The primary component of George Jetson’s job was to sit in front of a giant…
One way of measuring employee engagement is through surveys and data collection—creating spreadsheets and examining trend lines using a variety of HR tech tools. Another is by making your way around the office to check in with employees and have real conversations with them. Most Human Resources employees enjoy the latter, human side of human resources more, but face-time with every employee can be difficult depending on the work situation—especially for companies that hire remote workers or large companies with multiple branches worldwide.
With the advent of so many tech tools available to HR teams, it can seem like the job has totally shifted to a more tech-based skillset. But while HR teams need to be able to understand the basics of the tech that assists them, a lot of this technology allows more freedom to focus on what is truly important to an organization. The real power of technology is that it can free you up from busy work to better focus on employees and the human side of Human Resources.
Tech Tools Reduce Busywork
The busywork of HR comes in the form of reviewing endless resumes from prospective employees, scheduling interviews, emailing candidates, onboarding tasks, and reviewing paperwork like feedback surveys from current employees. With all those tasks, at what point can the HR professional really engage with the individuals that make up the company? Truly listening and offering support to employees is one of the most rewarding aspects of HR.
To reduce busywork, resume screening software is a must and is already in use by most talent acquisition teams. Using AI-assisted screening tools can work even better—resumes can be scored and whittled down to a select group that allows your team to really engage their best candidates. Another AI tool that helps reduce busywork is a chatbot to engage prospective candidates and undertake interview scheduling. Removing the day to day micro-tasks means your HR team can be more focused on the needs of current employees.
Collecting Data Can Help You Focus On Employees' Professional Growth
As a Human Resources leader, you likely want to focus on encouraging growth in your employees and understanding each individual as the whole person. Who is trying to grow their career? Who has personal factors that may require more support or flexibility in the workplace? Recognizing what’s important to employees, what bothers them, and what ignites their passion and their enjoyment at work is the real stuff of HR—and HR teams can be the difference between individuals seeing their work as “the grind” versus individuals finding fulfillment in their livelihoods.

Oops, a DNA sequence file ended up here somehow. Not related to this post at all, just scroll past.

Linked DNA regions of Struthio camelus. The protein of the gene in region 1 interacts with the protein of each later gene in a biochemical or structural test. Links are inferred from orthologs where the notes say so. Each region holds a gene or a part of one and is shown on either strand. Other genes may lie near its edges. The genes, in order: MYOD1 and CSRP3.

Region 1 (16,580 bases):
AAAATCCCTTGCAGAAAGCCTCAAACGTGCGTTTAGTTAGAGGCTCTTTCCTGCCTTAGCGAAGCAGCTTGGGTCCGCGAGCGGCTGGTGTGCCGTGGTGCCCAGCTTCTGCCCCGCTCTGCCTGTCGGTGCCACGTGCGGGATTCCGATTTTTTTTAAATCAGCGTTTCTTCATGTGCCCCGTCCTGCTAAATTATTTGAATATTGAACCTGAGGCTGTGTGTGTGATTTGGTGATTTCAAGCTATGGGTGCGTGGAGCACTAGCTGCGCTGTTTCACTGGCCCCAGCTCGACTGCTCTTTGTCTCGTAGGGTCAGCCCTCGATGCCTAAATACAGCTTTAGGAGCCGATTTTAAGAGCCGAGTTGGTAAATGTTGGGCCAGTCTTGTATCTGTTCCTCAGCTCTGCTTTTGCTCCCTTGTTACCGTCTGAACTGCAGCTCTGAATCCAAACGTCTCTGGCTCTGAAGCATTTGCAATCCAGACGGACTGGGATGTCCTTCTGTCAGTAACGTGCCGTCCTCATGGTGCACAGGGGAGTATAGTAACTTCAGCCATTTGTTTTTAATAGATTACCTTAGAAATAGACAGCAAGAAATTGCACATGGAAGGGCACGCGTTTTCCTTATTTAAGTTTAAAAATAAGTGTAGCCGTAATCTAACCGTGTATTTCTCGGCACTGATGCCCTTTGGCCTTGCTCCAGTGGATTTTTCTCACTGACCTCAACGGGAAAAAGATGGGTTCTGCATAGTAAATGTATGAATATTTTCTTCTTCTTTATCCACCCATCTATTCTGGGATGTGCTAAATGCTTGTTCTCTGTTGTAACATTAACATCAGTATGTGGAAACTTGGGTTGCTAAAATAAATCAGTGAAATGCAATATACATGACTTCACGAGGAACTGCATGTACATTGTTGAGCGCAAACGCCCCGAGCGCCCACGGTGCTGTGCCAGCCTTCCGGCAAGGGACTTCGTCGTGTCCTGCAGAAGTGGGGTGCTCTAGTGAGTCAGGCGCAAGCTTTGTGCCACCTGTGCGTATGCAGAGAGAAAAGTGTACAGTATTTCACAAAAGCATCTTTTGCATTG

In essence, HR teams with a focus on empathy for employees are collecting a very important type of data that can’t be quantified by AI. Yet, collecting data from tech tools and using analytics can also help HR teams do the very same thing. Tech can help you track trends over time that you may not get from your day-to-day interactions with employees. Once you have all the data collected you can actually act on it, listen to employees, and find ways to support and engage them. As your data might tell you, retention rates correlate to productivity, as does employee engagement. An engaged workforce is a productive workforce—and a workforce that sticks with your organization over time.
Tech Can Help With Outreach And Employee Bonding
Tech tools are not solely about productivity. Putting systems in place to make it easier for your employees to engage with you and with each other is also smart. Tech can also help you focus on the human side of HR through communication tools, social media apps, or employee engagement apps—now it's a given that the modern workforce is largely tech-savvy, filled with a plethora of social media users.
Your employees are one of your biggest expenses and one of your biggest assets, and your HR team should invest in that asset by developing a robust engagement strategy that keeps your workforce driven, happy, successful, and heard. While your engagement tech strategies may not be about setting up video games in the break room to become the “fun” office, you can make work more enjoyable and your business more productive by focusing on support and empathy—both among employees and between HR and employees.